New legislation in Albany will help those in the Finger Lakes dealing with autism
Gov. Andrew Cuomo has signed a bill with a number of new requirements aimed at supporting people affected by autism.
Due to legislation announced Wednesday by bill sponsor state Sen. Michael Nozzolio, R-Fayette, the state must provide “additional focus and potential funding to help diagnose, treat, and provide essential services for families dealing with autism,” Nozzolio stated.
For one, the bill requires formation of a Autism Spectrum Disorders Advisory Board. The 19-member board will consist of representatives from numerous state agencies, experts in the field of autism and community advocates. It will be tasked with “determining a strategy to better disseminate information and resources to families and individuals who are living with an autism spectrum disorder,” stated the senator.
“Autism continues to be the fastest-growing developmental disability in the United States. There are literally hundreds of families in the Finger Lakes region affected by autism. This new Autism Spectrum Disorders Advisory Board will present a vital opportunity to improve the support services that are already provided to aid those who are living with these disorders,” he added.
Autism has become more common than childhood cancer, juvenile diabetes, and pediatric AIDS combined. One in 68 children (1 in 42 boys and 1 in 189 girls) are identified as having an autism spectrum disorder, according to Nozzolio, who authored the bill.
The new Advisory Board must submit a report annually to the governor, the temporary president of the Senate and the speaker of the Assembly. The report must include recommendations aimed at improving current resources to aid those with autism spectrum disorders and their families.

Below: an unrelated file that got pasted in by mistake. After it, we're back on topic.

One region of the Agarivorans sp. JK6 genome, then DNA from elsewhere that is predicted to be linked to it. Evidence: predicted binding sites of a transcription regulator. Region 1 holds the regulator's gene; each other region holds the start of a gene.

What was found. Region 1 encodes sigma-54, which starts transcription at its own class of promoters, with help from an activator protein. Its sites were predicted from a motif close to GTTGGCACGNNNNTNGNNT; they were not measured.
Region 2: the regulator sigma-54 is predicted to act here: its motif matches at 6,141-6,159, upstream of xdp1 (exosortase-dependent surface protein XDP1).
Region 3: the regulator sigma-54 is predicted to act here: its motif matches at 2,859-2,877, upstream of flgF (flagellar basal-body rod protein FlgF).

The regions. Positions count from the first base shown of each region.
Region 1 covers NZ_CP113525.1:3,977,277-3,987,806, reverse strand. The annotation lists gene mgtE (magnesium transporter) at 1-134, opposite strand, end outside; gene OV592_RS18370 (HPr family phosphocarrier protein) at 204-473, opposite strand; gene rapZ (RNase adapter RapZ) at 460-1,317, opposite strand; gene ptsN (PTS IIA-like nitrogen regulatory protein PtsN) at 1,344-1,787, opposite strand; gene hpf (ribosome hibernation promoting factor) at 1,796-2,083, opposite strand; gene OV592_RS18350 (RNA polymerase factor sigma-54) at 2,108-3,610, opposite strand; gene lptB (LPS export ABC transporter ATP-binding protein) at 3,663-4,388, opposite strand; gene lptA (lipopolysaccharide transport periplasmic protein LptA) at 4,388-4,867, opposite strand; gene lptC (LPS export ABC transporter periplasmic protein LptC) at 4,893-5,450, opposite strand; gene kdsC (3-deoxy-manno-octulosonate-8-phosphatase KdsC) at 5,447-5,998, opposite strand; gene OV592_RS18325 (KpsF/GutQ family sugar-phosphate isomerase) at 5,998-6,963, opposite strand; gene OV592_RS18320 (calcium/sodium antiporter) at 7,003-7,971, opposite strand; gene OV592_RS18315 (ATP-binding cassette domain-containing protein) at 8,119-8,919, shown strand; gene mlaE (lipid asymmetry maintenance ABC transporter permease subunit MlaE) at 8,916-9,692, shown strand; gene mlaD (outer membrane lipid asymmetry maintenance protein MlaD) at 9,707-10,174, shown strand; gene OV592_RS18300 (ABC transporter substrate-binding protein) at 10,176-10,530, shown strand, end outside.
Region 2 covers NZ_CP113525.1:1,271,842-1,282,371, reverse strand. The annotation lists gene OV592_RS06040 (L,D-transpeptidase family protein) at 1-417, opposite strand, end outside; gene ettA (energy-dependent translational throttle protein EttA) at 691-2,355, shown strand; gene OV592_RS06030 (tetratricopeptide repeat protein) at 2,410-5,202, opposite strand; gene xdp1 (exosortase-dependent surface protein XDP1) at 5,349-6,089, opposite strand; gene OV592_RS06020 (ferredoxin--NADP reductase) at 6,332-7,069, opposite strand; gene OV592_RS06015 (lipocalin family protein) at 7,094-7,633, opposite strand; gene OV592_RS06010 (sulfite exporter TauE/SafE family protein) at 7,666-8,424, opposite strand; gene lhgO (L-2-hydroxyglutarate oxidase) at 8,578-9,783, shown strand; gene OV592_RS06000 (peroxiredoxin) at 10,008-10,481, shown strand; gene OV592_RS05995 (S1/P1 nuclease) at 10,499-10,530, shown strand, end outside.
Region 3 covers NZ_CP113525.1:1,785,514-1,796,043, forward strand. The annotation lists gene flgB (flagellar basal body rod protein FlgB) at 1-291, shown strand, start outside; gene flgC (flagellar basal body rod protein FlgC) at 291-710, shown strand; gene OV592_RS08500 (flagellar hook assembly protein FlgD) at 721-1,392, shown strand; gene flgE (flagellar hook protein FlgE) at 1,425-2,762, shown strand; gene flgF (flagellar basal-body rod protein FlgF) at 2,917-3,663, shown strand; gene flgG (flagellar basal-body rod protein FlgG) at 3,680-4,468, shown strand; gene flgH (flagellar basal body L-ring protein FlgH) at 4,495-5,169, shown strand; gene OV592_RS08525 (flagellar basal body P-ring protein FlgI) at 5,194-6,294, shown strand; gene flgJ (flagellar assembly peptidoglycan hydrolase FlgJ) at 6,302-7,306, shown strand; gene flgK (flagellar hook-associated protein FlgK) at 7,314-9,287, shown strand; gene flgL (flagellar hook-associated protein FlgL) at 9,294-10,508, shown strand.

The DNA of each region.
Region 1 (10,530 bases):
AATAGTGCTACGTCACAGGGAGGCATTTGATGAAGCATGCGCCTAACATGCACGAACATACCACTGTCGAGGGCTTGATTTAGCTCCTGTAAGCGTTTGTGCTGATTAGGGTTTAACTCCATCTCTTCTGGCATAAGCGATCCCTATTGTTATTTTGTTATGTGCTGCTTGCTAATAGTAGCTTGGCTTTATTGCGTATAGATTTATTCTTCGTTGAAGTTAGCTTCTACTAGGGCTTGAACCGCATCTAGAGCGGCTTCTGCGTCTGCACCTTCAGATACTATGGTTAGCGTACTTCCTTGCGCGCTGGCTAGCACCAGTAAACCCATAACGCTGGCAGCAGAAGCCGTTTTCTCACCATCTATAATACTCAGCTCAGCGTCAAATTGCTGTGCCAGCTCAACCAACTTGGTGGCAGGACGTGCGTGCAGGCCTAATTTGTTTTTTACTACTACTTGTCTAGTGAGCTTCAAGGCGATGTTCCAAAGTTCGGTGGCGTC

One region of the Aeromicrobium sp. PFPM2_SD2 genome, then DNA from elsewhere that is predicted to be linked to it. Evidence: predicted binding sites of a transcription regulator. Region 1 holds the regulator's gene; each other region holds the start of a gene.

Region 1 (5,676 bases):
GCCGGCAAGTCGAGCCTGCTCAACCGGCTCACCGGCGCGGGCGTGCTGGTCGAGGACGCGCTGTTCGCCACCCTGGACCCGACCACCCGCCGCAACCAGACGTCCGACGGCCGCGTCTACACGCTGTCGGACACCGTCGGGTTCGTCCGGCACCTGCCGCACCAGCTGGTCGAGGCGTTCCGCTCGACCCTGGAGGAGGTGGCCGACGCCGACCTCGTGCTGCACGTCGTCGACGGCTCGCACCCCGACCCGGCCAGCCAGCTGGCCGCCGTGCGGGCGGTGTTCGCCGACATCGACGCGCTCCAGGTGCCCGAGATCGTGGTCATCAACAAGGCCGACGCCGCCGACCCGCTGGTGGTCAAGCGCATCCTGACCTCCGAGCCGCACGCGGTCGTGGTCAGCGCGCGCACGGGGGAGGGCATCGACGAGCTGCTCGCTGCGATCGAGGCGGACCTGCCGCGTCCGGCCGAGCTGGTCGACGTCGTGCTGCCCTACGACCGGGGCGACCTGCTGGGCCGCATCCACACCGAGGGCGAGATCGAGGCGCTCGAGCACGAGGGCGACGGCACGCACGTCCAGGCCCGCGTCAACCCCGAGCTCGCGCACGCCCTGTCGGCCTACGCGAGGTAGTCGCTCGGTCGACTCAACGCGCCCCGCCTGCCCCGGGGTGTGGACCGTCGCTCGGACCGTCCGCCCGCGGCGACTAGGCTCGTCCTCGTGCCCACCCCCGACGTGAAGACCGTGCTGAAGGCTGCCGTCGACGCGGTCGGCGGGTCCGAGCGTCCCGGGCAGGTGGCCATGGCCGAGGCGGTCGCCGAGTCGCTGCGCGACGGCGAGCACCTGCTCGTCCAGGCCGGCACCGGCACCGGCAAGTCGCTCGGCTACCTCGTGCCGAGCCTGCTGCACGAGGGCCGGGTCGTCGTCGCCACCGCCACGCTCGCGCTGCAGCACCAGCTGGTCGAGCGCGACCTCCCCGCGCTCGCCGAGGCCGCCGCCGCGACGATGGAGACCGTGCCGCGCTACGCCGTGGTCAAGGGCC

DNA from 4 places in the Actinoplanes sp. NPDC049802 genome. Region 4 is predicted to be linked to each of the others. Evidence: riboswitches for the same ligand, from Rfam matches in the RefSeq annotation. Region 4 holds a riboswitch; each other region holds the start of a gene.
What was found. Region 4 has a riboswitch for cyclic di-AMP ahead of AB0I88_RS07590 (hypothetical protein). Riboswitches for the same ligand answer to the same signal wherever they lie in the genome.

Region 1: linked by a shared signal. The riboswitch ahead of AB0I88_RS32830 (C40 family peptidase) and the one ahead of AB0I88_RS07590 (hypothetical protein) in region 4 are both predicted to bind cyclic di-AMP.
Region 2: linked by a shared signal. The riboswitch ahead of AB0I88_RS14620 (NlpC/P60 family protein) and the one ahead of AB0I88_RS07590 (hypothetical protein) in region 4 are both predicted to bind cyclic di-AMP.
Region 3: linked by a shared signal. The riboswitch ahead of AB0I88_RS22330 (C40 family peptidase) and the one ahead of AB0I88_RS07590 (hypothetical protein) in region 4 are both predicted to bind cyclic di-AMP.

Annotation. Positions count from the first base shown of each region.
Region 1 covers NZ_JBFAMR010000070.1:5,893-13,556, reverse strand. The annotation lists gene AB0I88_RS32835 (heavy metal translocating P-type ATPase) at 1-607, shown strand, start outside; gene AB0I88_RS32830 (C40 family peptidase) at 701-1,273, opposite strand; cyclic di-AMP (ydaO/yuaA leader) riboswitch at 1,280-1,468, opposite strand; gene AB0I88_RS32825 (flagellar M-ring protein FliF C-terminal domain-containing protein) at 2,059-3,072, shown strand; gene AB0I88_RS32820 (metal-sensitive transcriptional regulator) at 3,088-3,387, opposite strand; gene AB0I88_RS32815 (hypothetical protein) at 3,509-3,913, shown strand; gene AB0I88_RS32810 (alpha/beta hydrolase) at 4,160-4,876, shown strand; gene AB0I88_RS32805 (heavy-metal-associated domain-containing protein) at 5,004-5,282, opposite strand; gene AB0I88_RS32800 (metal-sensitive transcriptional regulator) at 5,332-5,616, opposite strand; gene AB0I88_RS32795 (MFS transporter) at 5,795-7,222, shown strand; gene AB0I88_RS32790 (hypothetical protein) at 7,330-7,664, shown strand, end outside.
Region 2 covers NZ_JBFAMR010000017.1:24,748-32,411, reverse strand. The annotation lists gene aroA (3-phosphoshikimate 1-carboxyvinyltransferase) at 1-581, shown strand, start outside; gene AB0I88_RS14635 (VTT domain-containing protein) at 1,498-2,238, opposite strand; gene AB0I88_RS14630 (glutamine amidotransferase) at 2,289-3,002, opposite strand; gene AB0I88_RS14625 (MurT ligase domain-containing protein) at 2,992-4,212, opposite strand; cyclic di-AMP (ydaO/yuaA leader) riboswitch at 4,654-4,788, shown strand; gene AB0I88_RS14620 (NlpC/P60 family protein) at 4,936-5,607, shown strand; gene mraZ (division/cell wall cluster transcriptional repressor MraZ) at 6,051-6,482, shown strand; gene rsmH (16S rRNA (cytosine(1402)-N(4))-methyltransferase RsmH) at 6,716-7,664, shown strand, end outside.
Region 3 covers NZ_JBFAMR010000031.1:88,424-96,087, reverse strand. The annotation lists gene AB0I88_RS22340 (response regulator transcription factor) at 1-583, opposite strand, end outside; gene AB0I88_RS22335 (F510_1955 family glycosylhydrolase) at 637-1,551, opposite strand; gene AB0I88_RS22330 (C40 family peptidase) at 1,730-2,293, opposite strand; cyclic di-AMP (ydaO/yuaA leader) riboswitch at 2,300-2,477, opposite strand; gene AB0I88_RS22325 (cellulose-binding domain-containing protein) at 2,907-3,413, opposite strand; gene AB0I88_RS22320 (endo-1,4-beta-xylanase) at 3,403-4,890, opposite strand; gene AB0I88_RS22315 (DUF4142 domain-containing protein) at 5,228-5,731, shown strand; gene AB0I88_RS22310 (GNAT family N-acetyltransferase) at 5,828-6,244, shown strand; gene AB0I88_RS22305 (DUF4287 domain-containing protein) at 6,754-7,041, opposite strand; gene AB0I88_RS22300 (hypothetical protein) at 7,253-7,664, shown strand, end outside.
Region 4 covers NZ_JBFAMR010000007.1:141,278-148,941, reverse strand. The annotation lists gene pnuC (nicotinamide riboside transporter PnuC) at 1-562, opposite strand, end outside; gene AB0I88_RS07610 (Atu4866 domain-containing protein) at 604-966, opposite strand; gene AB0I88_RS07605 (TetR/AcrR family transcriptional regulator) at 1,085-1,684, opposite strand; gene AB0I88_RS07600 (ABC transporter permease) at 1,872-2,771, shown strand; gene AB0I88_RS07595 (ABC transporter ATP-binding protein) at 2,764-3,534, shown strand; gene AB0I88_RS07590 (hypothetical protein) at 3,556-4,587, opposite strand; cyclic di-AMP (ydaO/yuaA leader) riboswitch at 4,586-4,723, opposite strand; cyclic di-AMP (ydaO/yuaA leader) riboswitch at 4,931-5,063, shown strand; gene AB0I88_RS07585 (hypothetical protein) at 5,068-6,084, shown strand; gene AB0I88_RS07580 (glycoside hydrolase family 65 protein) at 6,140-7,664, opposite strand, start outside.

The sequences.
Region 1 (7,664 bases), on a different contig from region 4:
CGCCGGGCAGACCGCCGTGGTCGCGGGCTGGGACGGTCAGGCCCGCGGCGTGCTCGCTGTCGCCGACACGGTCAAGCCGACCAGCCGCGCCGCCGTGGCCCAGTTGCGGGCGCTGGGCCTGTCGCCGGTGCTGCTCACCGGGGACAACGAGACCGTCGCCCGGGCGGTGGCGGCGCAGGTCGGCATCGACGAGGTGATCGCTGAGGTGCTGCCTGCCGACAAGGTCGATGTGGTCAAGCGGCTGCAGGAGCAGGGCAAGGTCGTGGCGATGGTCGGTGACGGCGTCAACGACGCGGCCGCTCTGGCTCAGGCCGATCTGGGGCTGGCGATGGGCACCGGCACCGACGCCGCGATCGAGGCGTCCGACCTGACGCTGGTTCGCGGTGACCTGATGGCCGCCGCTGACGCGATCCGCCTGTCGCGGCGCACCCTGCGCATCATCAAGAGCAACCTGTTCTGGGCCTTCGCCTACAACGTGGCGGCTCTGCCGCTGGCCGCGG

The legislation also requires study and review of how effective supports and services are for people diagnosed with autism spectrum disorders, as well as identifying new ways to improve existing services.
Mary Boatfield is president and chief executive officer of Happiness House, an organization that supports those with disabilities in Ontario, Seneca, Yates and Wayne counties. She praised Nozzolio’s efforts that she said have resulted in as number of gains in helping those with autism. Those efforts included establishing Happiness House Autism Diagnostic and Evaluation Clinic, which provides families with comprehensive diagnosis and treatment options. She said Nozzolio also hosted public discussions on the issue throughout the region, and “co-sponsored and successfully fought to enact legislation requiring accident and health insurance companies to provide coverage for screening, diagnosis and treatment for patients on the autism spectrum.”
By the numbers
1 in 68 Children identified as having autism spectrum disorder
1 in 42 Boys
1 in 189 Girls
SOURCE: State Sen. Michael Nozzolio, R-Fayette